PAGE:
CITY OF AUSTIN, Texas, Appellant v. Trudy LEGGETT, Individually and as Heir of Nathan Leggett, Deceased, Appellee.
At approximately 6 p.m. on November 15, 2001, seventeen year-old Nathan Leggett tragically drowned after attempting to drive through a flooded street in southwest Austin. That afternoon, it was undisputed that the Austin area had been hit by thunderstorms with intense rainfall, hail, tornados and widespread flooding. Nathan's mother, Trudy Leggett, individually and as Nathan's heir, sued the City of Austin for damages under the survival statute and wrongful death act. She alleged that the City's negligent maintenance or design of a stormwater detention pond, located north of the intersection where Nathan drowned, had caused debris to clog a grate covering the pond's designed drainage outlet, resulting in storm waters backing up and ultimately overflowing the pond, flooding the adjacent residential area and causing Nathan's death.1
Leggett's suit implicates the City's governmental immunity, the long-established common-law doctrine that categorically bars suits for money damages against municipalities unless the legislature has consented to suit. See, e.g., City of Galveston v. State, 217 S.W.3d 466, 469 (Tex.2007); Tooke v. City of Mexia, 197 S.W.3d 325, 332 (Tex.2006); Reata Constr. Corp. v. City of Dallas, 197 S.W.3d 371, 374 (Tex.2006).2 Leggett purports to assert claims within the legislative waivers of immunity under the tort claims act for damages claims based on theories of premises defects and “special defects.” See Tex. Civ. Prac. & Rem.Code Ann. § 101.022(a)-(b) (West Supp.2007). Asserting that its immunity against Leggett's claims had not been waived, the City filed a plea to the jurisdiction. The trial court denied the plea, specifically finding “as a matter of law that the condition was a special defect.” The City appeals this order. See id. § 51.014(a)(8) (West Supp.2007).3 Concluding that Leggett's suit does not fall within the tort claims act's waivers of immunity, we must reverse and render judgment dismissing the suit for want of subject-matter jurisdiction.
STANDARD OF REVIEW
A challenge to a trial court's subject-matter jurisdiction may be asserted in a plea to the jurisdiction. Texas Dep't of Parks & Wildlife v. Miranda, 133 S.W.3d 217, 225-26 (Tex.2004); Bland Indep. Sch. Dist. v. Blue, 34 S.W.3d 547, 554 (Tex.2000). Whether a court has subject-matter jurisdiction is a question of law. Miranda, 133 S.W.3d at 226. The determination of whether a trial court has subject-matter jurisdiction begins with the pleadings. Id. The pleader has the initial burden of alleging facts that affirmatively demonstrate the trial court's jurisdiction to hear the cause. Id. (citing Texas Ass'n of Bus. v. Texas Air Control Bd., 852 S.W.2d 440, 446 (Tex.1993)). Whether the pleader has met this burden is a question of law that we review de novo. Id. We construe the pleadings liberally and look to the pleader's intent. Id. If the pleadings do not contain sufficient facts to affirmatively demonstrate the trial court's jurisdiction but do not affirmatively demonstrate incurable defects in jurisdiction, the issue is one of pleading sufficiency and the plaintiffs should be afforded the opportunity to amend. Id. at 226-27. If the pleadings affirmatively negate jurisdiction, then a plea to the jurisdiction may be granted without allowing an opportunity to amend. Id. at 227.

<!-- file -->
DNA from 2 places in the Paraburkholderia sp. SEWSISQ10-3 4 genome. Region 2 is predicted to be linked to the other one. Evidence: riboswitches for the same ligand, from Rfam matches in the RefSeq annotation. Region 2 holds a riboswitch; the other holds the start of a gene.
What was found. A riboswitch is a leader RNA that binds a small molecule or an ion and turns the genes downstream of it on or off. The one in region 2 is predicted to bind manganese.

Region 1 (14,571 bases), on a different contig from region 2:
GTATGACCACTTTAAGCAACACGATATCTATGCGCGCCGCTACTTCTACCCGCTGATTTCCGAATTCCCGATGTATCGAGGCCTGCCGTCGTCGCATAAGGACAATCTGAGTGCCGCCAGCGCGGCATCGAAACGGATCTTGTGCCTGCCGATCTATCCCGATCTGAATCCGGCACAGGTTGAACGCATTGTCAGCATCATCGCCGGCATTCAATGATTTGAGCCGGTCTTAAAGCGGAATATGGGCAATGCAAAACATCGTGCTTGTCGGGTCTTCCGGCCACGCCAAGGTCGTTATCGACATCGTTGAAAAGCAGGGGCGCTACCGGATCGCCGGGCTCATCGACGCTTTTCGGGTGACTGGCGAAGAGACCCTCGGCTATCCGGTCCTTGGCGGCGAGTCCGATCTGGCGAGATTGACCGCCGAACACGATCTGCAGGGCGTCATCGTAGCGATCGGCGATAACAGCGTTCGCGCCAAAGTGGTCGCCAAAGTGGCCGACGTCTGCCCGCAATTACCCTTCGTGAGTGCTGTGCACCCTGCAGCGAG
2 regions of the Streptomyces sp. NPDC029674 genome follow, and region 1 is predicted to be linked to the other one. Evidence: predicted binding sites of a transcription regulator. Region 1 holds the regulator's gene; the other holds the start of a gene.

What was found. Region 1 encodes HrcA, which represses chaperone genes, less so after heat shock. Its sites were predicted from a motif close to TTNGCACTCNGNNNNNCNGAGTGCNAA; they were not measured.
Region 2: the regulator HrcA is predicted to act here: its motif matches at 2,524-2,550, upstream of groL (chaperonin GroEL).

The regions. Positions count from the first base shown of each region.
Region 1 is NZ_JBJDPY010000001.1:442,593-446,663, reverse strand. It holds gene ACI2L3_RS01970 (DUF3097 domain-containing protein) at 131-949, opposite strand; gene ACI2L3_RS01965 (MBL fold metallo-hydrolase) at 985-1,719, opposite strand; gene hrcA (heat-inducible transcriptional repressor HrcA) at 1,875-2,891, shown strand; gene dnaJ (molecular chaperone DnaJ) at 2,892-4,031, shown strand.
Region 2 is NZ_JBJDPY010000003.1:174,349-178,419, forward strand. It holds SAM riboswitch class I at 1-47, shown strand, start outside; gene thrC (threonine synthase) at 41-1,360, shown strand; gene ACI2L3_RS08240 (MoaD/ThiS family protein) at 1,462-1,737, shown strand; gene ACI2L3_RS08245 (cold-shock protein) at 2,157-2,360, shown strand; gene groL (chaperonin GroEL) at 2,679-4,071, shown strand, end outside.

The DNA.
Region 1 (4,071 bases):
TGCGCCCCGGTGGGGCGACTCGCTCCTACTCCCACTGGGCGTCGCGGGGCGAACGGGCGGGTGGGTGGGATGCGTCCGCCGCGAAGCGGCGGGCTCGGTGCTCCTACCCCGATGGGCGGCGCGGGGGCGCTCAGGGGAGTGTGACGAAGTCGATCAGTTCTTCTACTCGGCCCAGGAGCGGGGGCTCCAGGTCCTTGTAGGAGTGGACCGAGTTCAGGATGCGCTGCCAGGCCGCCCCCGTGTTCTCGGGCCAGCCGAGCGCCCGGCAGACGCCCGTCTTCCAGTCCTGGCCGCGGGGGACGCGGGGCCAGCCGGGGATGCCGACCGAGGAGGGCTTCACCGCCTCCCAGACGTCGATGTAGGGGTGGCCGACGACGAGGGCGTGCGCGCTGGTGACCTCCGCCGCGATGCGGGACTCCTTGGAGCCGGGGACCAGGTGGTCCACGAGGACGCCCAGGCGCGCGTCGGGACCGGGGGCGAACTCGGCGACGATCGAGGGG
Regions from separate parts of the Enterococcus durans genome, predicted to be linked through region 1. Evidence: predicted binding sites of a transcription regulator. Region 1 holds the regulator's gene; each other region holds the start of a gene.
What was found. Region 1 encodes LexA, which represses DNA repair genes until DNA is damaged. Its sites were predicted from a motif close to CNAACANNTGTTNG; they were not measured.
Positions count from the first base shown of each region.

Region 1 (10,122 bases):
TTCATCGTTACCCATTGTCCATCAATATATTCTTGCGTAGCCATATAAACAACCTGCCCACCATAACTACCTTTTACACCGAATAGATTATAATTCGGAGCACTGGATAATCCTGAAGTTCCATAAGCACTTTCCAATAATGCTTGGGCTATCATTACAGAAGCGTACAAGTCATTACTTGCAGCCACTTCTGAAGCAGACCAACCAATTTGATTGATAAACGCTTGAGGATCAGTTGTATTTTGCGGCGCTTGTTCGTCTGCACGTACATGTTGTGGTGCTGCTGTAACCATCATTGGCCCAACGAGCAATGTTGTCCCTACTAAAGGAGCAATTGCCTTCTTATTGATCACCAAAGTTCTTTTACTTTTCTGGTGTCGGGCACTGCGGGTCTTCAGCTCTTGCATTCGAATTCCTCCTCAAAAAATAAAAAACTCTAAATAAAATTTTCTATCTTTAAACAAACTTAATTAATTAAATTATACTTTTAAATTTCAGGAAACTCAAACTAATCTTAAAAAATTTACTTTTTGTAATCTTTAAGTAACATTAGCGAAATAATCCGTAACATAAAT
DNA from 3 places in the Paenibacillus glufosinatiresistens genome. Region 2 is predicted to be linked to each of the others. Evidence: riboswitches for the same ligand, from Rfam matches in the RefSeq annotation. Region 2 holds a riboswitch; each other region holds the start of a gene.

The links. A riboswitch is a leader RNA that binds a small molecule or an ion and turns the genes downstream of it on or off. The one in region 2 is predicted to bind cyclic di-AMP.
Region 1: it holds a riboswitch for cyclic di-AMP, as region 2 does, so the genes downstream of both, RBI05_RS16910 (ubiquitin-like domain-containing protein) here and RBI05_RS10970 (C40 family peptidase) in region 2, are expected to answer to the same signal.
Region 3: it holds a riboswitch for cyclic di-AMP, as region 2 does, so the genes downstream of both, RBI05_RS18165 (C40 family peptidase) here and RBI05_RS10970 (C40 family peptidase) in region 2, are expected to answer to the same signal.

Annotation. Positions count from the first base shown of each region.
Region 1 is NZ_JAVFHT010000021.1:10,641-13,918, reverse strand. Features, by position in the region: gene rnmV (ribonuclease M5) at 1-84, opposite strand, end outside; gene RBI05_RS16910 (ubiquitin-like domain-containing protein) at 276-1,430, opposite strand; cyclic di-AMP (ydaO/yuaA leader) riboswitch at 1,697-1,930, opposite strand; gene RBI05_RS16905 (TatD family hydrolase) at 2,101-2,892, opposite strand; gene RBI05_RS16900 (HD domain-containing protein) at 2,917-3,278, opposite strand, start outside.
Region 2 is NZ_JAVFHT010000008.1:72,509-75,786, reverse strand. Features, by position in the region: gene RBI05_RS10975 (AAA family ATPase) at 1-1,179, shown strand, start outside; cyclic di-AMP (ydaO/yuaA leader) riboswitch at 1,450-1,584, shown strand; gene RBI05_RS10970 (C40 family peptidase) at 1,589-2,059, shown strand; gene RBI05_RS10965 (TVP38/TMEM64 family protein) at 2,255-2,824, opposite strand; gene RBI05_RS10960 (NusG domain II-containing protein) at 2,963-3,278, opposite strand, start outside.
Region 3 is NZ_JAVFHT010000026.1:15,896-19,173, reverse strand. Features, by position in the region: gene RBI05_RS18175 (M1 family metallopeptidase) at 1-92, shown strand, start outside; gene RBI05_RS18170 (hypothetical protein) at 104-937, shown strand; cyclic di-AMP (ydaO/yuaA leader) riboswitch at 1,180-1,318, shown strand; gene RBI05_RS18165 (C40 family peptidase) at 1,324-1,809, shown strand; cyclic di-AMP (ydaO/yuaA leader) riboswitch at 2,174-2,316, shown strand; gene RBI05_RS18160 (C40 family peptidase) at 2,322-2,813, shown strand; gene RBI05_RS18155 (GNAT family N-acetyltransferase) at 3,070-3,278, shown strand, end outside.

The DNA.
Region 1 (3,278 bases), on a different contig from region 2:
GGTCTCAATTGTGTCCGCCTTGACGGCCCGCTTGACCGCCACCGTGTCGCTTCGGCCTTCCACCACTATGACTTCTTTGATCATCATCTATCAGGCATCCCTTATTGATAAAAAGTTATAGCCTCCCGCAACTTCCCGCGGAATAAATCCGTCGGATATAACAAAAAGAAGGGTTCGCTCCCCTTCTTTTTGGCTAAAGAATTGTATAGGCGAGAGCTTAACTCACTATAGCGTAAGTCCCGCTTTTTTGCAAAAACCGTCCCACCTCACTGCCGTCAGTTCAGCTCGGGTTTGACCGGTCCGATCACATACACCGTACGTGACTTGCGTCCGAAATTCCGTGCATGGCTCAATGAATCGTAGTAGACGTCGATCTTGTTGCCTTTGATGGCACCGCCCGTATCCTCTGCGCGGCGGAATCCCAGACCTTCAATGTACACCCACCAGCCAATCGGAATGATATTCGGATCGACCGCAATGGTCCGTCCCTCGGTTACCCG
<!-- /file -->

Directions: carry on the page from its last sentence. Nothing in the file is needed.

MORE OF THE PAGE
However, “a court deciding a plea to the jurisdiction is not required to look solely to the pleadings but may consider evidence and must do so when necessary to resolve the jurisdictional issues raised.” Bland, 34 S.W.3d at 555. “When a plea to the jurisdiction challenges the existence of facts alleged by the pleader to establish the trial court's subject-matter jurisdiction, the trial court must consider relevant evidence submitted by the parties.” Miranda, 133 S.W.3d at 227 (citing Bland, 34 S.W.3d at 555). To varying degrees, a jurisdictional challenge may also “implicate the merits of the pleader's cause of action.” Id. at 227-28 (describing overlapping jurisdictional and merits inquiry regarding challenge to whether parks and wildlife department acted with gross negligence so as to waive sovereign immunity under the recreational use statute). When the consideration of a trial court's subject-matter jurisdiction requires the examination of evidence, the trial court exercises its discretion in determining whether the jurisdictional determination should be made at a preliminary hearing or await fuller development of the case, mindful that the jurisdictional determination must be made as soon as practicable. Id. at 227-28.